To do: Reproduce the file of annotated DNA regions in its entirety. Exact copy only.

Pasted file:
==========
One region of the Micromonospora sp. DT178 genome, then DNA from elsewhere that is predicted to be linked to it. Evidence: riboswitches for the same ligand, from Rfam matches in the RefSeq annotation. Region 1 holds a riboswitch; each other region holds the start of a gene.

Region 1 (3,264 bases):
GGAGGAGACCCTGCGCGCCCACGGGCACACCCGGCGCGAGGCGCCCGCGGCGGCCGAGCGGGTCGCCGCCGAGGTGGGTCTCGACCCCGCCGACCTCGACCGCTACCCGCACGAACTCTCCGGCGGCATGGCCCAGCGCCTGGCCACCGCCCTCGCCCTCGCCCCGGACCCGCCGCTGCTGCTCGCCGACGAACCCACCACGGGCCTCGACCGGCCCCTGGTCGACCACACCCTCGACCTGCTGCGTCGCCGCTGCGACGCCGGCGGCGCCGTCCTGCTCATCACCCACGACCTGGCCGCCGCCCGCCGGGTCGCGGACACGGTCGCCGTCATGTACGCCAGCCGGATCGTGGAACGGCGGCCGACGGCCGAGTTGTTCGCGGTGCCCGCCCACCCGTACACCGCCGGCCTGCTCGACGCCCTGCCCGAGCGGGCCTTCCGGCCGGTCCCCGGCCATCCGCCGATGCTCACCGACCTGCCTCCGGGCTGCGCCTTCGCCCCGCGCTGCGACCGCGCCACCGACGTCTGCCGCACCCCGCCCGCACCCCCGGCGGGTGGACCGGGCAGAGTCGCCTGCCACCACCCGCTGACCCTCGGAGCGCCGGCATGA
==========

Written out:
One region of the Micromonospora sp. DT178 genome, then DNA from elsewhere that is predicted to be linked to it. Evidence: riboswitches for the same ligand, from Rfam matches in the RefSeq annotation. Region 1 holds a riboswitch; each other region holds the start of a gene.

Region 1 (3,264 bases):
GGAGGAGACCCTGCGCGCCCACGGGCACACCCGGCGCGAGGCGCCCGCGGCGGCCGAGCGGGTCGCCGCCGAGGTGGGTCTCGACCCCGCCGACCTCGACCGCTACCCGCACGAACTCTCCGGCGGCATGGCCCAGCGCCTGGCCACCGCCCTCGCCCTCGCCCCGGACCCGCCGCTGCTGCTCGCCGACGAACCCACCACGGGCCTCGACCGGCCCCTGGTCGACCACACCCTCGACCTGCTGCGTCGCCGCTGCGACGCCGGCGGCGCCGTCCTGCTCATCACCCACGACCTGGCCGCCGCCCGCCGGGTCGCGGACACGGTCGCCGTCATGTACGCCAGCCGGATCGTGGAACGGCGGCCGACGGCCGAGTTGTTCGCGGTGCCCGCCCACCCGTACACCGCCGGCCTGCTCGACGCCCTGCCCGAGCGGGCCTTCCGGCCGGTCCCCGGCCATCCGCCGATGCTCACCGACCTGCCTCCGGGCTGCGCCTTCGCCCCGCGCTGCGACCGCGCCACCGACGTCTGCCGCACCCCGCCCGCACCCCCGGCGGGTGGACCGGGCAGAGTCGCCTGCCACCACCCGCTGACCCTCGGAGCGCCGGCATGA